Sharing information can help remove bottlenecks and also keep everyone feeling like they are in the loop and empowered to make decisions.
Serve Your Team
The best bosses at Google show a vested interest in their employees’ growth and future success. Such support can make them happier, more effective workers.
Leaders have to play many different roles and one of those is supporting their direct reports’ professional development.
ImportantLearning how to identify and leverage strengths in the workplace is the main differentiator between high performing teams and those underperforming.
Career development and guidance are essential — give your team the tools they need to thrive.
The trick is being willing to guide them away from your team if that’s what is best for them. Have career-related discussions in your 1-on-1s twice a year, and fuel them with open-ended questions.
In reviewing employees’ performance, Eric Schmidt made it a point to identify reviewers from among professionals whom the concerned employee respects for their objectivity and impartiality.
Leadership isn’t about us, it is about others and how we can help them grow, achieve and reach the goals they and the organization set.
ImportantTo inspire high performance, leaders need to set hold employees accountable for meeting expectations and respond quickly when employees need support.
Give a Vision
A strong leader needs to present employees with clear and articulated goals, along with a road map to achieving them, to ensure that they can work efficiently and at a high level.
It’s vital for leaders to have a vision of what they want their team to achieve and how they plan to do so.
This helps give focus and direction to everyone on the team and also to the rest of the business to know what each team is doing to contribute to the business strategy.
Each team is composed of individuals with their own unique talents, and leaders need to coordinate and guide these individuals to work together.
Simon Sinek’s TED Talk covers some of the basics. This competency calls on many of the skills mentioned above and is the glue between them all.
There is a strong positive correlation between performance and a shared sense of purpose: two thirds of high-achieving teams understand how their work benefits customers and the business, whereas only one third of low-achieving teams do.
Leaders who are transparent whenever it’s practical help build trust within their organization.
ImportantPlus, your team will accomplish more when they see how their work fits into the larger picture. A clear and shared vision can help members of your team work well together.
In most cases, a leader at Google needs to have a strong grasp of the same skills their employees must possess in order to advise them on how to best complete their tasks.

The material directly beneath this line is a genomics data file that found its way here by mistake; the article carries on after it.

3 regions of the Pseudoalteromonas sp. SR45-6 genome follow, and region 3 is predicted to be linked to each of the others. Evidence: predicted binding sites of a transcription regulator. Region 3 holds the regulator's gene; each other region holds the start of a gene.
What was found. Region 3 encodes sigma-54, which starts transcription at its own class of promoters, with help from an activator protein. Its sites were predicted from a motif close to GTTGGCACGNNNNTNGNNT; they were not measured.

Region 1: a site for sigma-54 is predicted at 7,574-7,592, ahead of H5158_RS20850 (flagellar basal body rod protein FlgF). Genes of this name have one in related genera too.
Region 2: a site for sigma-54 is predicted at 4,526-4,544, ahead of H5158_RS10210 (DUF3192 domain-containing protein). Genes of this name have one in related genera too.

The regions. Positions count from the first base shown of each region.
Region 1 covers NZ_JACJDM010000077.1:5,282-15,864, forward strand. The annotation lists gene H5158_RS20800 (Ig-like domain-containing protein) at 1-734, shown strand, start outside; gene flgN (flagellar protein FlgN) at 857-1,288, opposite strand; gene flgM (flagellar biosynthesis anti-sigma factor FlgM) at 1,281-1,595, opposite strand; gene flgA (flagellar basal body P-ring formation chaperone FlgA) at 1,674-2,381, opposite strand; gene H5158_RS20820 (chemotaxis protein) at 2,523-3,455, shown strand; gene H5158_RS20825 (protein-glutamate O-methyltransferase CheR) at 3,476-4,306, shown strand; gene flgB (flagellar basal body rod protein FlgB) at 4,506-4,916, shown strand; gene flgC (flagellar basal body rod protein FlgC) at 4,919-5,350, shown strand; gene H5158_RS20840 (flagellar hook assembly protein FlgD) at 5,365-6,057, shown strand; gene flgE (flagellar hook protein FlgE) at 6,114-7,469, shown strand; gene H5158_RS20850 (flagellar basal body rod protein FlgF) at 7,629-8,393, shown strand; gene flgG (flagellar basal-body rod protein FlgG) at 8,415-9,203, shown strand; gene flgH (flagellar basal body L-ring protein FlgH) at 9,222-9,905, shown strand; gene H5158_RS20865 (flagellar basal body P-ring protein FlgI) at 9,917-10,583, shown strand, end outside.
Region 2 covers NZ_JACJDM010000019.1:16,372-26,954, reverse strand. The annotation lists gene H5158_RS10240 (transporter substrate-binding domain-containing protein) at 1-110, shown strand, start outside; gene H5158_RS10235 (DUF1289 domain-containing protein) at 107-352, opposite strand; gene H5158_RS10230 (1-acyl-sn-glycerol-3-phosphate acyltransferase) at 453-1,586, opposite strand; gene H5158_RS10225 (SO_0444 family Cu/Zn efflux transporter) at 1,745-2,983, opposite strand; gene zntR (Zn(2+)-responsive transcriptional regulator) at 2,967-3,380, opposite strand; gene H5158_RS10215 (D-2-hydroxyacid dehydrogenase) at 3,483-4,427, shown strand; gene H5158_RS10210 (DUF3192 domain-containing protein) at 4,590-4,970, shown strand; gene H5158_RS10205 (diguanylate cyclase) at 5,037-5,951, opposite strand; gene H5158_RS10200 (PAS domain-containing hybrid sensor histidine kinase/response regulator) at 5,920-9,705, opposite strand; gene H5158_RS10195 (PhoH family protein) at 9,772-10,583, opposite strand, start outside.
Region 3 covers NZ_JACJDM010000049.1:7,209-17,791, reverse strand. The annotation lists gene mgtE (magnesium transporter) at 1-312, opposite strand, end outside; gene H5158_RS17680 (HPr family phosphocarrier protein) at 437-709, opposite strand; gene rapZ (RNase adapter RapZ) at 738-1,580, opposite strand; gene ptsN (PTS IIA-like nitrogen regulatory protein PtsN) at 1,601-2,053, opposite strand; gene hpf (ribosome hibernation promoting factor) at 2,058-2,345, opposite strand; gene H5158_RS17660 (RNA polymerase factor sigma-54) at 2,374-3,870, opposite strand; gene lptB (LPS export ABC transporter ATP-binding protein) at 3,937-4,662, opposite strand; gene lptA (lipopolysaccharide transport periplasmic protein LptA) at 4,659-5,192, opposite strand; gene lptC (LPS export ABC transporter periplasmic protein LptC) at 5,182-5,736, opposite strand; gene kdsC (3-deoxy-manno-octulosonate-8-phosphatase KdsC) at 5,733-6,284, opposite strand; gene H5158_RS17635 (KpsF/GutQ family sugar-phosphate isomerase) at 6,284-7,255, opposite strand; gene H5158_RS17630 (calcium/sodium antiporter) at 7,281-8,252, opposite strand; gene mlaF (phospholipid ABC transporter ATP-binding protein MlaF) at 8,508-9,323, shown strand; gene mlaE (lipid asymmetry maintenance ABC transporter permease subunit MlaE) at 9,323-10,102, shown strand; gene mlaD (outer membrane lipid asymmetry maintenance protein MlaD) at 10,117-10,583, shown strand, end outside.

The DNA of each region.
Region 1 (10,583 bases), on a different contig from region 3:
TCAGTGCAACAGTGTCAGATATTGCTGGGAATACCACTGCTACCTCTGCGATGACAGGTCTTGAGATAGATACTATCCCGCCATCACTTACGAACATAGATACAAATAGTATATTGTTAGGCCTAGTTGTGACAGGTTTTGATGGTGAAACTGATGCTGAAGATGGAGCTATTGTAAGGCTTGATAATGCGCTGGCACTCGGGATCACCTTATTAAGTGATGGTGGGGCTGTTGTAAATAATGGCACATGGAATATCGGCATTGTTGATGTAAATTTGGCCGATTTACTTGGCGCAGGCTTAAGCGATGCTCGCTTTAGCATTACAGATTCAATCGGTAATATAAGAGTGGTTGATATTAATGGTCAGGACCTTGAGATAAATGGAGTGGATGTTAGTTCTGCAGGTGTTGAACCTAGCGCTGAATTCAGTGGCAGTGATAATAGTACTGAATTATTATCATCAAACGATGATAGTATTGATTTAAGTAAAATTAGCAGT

Chances are, you earned your leadership position by being an exemplary individual contributor.
ImportantNow you need to keep your skills fresh enough to understand the work your team is doing and give them valuable feedback.
It’s hard for a manager to guide the team if he or she doesn’t have the right technical skills.
Managers increase credibility when they can practice what they preach.
But don’t go too deep.
WarningThe fastest way to be relieved of your leadership role is to keep doing the same work you were doing before.
Great leaders understand the jobs of their people, including their everyday tasks and challenges. If the leader is moved into a new department, he or she will take time to get to know how things are done, and work to build trust before making drastic changes or offering advice.
You don’t have to come up with the boldest ideas or be the best coder.
ImportantYou do have to show up for your people. Build a solid platform for them to stand on, then get out of the way so they can do the best work of their lives.
Google Leadership Principles At A Glance
Google took the time and effort to determine the leadership qualities that are most important in their culture.
Yes, they could have borrowed a list of competencies from the latest leadership best-seller, but they didn’t.
ImportantThey tackled this challenge the same way they improve their search results; by analyzing their own data and drawing their own conclusions.
Google uses those traits as guidelines for training its own managers and improving their performance.
Over the past decade, Google says the company has seen improvements in areas like employees’ performance, satisfaction and turnover as a result of Project Oxygen.
The qualities identified are amazingly simple and do not require a manager to change his or her personality.
ImportantRather, the changes required are a matter of behavioral changes, which can be accomplished by regular and deliberate practice.
Strategy is important. Scenario testing provides focus. However, there is no replacement for being a strong decision maker.
WarningYou can spend unlimited time analyzing, strategizing and scenario-testing.
It’s eventually the action that matters. Are you ready?
These behaviors and leadership traits make a great manager at Google. What makes a great manager and leader in your organization? Let me know in the comments below!